Film Dispute Shines a Light on China’s Foot-Dragging
By Stanley Lubman, The Wall Street Journal, China Real Time Report
China was eager to join the WTO, but to what extent is it willing to abide by the trade body’s decisions?
To get a sense of the answer, consider the case of American films.
A recent WTO decision is supposed to result in the removal of several barriers to the importation of American movies that have collectively been a sore point in Hollywood for years. It’s been exactly a month since a deadline imposed by the WTO’s Dispute Settlement Body (DSB) passed and China has yet to make any substantive move to comply with the trade body’s decision.
Since China’s accession to the WTO, the country has limited foreign film import and distribution rights first to one and, starting in 2003, to two state-owned companies. It has also barred or restricted foreign invested enterprises (FIEs) from participation in the import of books, periodicals and newspapers, and, in addition to films, audiovisual home entertainment products and sound recordings (This column discusses only the principal issues that were decided regarding films.)
The Chinese government has also mandated review of the content of films or any other cultural goods imported into China, reserving the right under Article XX(a) of the General Agreement on Tariffs and Trade (GATT) to stop them being imported if it is “necessary to protect public morals.” The same two companies that have a lock on importing films, China Film Group and Huaxia, are also responsible for reviewing them to ascertain whether they contain any content that violates “public morals.”
Meanwhile, Beijing continues to maintain a strict quota, currently set at 20, on the number of foreign films that can be imported into China in any given year.
The U.S. initially invoked the WTO dispute settlement process to address the first two issues in 2007, arguing that the exclusion of FIEs violated China’s obligation to treat foreign enterprises the same as Chinese enterprises and that the content review process was overly strict. Under WTO procedures, after Sino-American consultations failed, a panel composed of three experts chosen by the two parties was formed to hear the dispute, much like a court of first instance. (The dispute is discussed in great detail in Elanor A, Mangin, “Note, Market Access in China: Publications and Audiovisual Materials: A Moral Victory With a Silver Lining,” Berkeley Technology Law Journal, vol. 25, 279 (2010)) .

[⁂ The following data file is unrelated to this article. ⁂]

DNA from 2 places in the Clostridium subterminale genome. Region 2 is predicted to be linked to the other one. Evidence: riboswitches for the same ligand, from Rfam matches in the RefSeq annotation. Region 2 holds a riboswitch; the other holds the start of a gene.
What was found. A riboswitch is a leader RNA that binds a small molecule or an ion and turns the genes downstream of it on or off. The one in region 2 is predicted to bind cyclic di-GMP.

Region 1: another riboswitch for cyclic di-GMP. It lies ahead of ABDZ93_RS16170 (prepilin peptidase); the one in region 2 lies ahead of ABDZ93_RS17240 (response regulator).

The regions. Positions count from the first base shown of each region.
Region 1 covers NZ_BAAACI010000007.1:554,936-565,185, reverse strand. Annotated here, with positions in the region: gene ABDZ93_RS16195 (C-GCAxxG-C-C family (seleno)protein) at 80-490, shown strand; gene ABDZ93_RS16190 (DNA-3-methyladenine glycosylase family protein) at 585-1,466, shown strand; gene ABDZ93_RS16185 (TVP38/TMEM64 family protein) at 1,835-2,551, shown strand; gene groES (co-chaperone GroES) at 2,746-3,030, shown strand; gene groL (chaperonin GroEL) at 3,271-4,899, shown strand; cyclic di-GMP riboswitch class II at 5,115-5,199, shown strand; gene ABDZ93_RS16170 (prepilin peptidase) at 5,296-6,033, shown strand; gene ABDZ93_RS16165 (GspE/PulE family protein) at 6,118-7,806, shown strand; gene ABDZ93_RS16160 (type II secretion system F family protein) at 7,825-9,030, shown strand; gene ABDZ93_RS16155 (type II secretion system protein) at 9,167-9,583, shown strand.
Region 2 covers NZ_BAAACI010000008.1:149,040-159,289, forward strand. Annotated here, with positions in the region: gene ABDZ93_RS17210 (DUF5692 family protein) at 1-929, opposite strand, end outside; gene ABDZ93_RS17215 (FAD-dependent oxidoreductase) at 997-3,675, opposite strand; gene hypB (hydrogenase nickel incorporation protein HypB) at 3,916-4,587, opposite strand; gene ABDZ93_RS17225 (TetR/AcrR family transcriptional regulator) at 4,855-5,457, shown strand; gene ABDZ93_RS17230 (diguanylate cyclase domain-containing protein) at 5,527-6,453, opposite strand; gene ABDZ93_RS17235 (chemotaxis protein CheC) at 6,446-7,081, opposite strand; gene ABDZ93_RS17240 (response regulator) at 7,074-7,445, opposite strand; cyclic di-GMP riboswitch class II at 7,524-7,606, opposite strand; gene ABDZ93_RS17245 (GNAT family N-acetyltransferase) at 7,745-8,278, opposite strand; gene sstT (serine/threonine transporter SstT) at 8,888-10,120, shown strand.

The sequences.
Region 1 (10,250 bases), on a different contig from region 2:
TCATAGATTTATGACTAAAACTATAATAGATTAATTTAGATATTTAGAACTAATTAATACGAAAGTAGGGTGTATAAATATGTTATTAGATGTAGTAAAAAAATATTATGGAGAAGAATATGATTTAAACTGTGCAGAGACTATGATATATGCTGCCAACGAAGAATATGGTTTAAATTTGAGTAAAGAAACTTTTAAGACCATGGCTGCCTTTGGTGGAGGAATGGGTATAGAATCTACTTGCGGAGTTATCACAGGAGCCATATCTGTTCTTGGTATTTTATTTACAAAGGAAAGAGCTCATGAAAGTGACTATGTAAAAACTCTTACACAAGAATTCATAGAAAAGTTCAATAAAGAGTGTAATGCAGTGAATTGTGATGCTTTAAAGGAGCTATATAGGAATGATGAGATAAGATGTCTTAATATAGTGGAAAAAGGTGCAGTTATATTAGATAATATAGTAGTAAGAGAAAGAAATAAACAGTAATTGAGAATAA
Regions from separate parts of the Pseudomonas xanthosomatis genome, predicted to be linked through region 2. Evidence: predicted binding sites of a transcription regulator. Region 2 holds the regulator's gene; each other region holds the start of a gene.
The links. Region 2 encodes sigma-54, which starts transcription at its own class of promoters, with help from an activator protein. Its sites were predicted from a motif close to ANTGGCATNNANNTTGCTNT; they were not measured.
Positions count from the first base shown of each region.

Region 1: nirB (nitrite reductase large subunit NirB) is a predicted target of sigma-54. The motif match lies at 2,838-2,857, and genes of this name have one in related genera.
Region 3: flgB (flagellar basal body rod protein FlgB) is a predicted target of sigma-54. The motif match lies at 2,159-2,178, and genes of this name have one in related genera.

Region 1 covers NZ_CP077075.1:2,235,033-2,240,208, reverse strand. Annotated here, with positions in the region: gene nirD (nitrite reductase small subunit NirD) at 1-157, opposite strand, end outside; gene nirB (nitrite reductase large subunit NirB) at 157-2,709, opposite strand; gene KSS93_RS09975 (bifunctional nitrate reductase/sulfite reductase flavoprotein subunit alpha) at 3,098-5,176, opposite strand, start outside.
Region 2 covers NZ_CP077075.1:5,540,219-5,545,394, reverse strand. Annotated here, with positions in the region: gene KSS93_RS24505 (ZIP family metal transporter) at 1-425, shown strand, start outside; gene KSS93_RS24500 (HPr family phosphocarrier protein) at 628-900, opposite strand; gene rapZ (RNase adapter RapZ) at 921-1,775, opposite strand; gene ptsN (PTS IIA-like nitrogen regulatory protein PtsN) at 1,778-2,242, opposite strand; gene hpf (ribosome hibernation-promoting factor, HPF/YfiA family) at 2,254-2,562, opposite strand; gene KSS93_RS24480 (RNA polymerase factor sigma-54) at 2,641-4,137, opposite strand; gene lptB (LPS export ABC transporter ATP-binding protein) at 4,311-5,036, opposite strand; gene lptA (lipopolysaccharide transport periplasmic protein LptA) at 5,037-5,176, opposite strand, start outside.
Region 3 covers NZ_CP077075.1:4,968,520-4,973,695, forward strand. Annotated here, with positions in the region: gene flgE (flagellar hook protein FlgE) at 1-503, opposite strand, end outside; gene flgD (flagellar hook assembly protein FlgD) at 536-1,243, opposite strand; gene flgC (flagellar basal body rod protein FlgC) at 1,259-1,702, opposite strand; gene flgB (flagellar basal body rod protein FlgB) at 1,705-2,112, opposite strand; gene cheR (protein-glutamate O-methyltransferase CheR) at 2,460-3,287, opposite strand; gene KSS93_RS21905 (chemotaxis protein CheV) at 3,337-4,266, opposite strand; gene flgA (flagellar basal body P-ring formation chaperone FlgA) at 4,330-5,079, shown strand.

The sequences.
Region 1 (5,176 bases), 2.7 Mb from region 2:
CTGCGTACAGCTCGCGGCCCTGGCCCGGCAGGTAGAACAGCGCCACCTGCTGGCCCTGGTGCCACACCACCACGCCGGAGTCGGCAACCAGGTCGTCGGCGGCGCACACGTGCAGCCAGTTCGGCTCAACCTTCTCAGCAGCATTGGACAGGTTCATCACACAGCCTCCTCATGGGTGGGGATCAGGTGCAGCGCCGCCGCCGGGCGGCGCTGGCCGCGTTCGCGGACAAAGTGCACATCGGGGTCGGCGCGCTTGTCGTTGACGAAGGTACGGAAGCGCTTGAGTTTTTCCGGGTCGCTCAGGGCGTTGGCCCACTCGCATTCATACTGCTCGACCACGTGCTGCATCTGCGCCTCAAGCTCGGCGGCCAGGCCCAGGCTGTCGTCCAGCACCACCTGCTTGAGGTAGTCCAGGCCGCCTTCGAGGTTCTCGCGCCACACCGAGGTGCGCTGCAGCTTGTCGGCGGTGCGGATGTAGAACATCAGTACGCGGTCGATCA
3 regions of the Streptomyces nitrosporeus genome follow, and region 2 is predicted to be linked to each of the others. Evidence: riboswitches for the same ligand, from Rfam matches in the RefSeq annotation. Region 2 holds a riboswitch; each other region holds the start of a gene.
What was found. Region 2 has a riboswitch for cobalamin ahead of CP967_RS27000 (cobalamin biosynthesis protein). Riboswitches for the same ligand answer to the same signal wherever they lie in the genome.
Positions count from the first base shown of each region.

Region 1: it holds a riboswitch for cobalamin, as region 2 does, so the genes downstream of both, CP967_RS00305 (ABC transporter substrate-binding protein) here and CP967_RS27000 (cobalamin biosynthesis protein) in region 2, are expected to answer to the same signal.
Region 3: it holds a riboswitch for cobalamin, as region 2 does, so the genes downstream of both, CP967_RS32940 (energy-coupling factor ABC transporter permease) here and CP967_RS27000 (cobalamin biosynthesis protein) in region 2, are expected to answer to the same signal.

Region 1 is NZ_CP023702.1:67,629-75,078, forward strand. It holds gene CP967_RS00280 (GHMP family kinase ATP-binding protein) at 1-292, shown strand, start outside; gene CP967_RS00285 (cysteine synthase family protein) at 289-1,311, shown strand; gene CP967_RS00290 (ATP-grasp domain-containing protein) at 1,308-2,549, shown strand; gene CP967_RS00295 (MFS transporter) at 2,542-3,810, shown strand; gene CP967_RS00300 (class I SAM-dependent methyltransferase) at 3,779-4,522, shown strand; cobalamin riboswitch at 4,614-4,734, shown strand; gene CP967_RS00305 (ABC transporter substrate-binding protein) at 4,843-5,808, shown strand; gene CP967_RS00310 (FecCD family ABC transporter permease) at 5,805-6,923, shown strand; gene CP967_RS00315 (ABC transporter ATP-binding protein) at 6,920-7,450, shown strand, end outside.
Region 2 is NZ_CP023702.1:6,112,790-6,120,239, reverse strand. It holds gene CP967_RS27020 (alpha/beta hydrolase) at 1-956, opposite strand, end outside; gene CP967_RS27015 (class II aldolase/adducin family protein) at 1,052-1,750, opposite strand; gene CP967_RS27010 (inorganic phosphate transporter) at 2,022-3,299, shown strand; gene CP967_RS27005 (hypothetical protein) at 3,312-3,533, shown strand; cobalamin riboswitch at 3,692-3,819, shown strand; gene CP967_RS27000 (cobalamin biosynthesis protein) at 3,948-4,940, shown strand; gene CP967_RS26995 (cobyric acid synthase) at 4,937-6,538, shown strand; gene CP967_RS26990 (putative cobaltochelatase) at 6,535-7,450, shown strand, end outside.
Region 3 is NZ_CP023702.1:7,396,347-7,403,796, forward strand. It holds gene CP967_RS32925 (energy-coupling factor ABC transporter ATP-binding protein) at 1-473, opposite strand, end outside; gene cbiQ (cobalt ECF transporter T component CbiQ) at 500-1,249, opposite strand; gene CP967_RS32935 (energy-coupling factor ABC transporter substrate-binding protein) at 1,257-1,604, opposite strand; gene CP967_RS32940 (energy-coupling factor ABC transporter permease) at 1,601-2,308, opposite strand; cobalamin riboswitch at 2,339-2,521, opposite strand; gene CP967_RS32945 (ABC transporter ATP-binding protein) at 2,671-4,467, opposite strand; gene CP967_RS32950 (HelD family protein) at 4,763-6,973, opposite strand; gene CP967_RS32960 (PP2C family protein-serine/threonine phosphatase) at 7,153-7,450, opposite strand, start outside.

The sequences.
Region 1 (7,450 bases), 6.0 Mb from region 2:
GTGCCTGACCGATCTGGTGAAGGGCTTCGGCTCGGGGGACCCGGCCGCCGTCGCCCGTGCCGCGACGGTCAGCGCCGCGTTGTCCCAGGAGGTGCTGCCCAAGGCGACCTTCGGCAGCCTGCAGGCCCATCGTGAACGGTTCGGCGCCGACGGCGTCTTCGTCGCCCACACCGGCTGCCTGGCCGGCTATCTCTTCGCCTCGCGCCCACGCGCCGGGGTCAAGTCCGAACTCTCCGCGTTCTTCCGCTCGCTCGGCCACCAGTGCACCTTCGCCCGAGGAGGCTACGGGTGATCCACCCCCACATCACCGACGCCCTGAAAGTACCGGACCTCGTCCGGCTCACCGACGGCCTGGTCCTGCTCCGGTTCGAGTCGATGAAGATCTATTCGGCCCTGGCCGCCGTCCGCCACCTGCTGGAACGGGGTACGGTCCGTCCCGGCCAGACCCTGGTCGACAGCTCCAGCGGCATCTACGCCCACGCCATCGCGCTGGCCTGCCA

The crux of the issue was a GATT requirement that imported “goods” receive the same basic treatment as domestic goods. China argued that requirement didn’t apply in the case of foreign films because the import and projection of movies are “services” rather than goods.
After two years of deliberation, the WTO panel published its conclusions (PDF), rejecting the Chinese argument on the GATT requirement but essentially accepting China’s contention that it had a legitimate interest in protecting the Chinese people from products “the content of which could have a negative effect on public morals, especially those that depict or vindicate violence or pornography.” Observing that the concept of “public morals” reflects a broad range of social and cultural values prevailing in the states that are members of the GATT, the panel conceded that China had the right to regulate the goods.
The panel also decided, however, that limiting the right to import foreign films to two state-controlled enterprises was inconsistent with WTO standards because there were “reasonably available alternatives,” namely “in-house” content reviews of domestic products, which could be conducted before the goods pass through customs. China had asserted that the import monopoly was necessary for the review process, but in the background there is also the likely effect on competition among distributors if the monopoly is lifted.